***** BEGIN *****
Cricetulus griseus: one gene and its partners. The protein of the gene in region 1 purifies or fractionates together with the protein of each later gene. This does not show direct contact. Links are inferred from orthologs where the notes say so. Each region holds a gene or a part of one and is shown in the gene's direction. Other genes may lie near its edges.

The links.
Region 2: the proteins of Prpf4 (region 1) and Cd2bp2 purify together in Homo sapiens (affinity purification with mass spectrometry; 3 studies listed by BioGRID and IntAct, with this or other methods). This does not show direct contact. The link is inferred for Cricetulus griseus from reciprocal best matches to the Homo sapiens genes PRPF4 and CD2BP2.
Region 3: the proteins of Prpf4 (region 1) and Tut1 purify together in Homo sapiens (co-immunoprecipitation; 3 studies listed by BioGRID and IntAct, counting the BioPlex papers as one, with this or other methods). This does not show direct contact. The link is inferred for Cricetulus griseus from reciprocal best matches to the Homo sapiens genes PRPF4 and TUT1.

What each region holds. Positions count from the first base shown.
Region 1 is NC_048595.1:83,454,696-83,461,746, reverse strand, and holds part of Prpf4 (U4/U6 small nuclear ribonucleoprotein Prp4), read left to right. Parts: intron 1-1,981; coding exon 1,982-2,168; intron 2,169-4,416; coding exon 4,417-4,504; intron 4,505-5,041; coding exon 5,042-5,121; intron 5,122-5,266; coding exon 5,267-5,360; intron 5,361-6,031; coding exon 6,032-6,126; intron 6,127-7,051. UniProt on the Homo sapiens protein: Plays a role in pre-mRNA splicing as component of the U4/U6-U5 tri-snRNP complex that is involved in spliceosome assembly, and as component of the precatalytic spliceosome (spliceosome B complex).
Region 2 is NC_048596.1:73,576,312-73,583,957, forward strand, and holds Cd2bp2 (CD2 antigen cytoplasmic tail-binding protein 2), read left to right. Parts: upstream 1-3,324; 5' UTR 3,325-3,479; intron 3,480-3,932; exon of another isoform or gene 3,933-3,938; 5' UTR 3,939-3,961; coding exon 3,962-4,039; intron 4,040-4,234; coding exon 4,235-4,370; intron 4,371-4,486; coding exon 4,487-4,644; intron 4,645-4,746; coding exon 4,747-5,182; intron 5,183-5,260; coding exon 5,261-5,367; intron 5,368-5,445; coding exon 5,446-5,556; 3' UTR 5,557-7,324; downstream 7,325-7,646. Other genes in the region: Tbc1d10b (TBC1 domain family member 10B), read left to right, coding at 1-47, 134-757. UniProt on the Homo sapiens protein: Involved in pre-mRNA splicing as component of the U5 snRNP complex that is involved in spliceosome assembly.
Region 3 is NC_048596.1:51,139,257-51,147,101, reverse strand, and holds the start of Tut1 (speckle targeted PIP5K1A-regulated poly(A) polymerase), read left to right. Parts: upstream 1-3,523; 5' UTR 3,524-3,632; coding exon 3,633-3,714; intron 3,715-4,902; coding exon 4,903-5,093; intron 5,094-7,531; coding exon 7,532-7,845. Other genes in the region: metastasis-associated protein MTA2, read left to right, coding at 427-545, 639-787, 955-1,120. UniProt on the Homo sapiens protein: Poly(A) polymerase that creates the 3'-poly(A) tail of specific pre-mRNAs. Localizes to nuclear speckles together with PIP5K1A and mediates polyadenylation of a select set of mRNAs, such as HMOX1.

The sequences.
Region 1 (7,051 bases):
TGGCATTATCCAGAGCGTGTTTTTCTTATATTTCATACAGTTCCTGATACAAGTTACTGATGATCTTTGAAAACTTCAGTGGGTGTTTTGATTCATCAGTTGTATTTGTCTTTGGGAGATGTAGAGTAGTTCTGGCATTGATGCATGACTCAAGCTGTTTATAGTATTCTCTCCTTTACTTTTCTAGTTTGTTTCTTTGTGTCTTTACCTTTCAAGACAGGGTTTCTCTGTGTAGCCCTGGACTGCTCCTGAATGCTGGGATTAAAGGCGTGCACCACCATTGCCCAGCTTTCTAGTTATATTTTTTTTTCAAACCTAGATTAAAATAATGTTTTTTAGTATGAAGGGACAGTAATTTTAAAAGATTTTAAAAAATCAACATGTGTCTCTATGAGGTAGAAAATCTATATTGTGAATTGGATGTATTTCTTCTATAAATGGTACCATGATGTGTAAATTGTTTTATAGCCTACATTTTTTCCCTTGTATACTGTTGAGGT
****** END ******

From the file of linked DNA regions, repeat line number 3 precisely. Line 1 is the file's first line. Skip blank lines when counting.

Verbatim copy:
Region 2: the proteins of Prpf4 (region 1) and Cd2bp2 purify together in Homo sapiens (affinity purification with mass spectrometry; 3 studies listed by BioGRID and IntAct, with this or other methods). This does not show direct contact. The link is inferred for Cricetulus griseus from reciprocal best matches to the Homo sapiens genes PRPF4 and CD2BP2.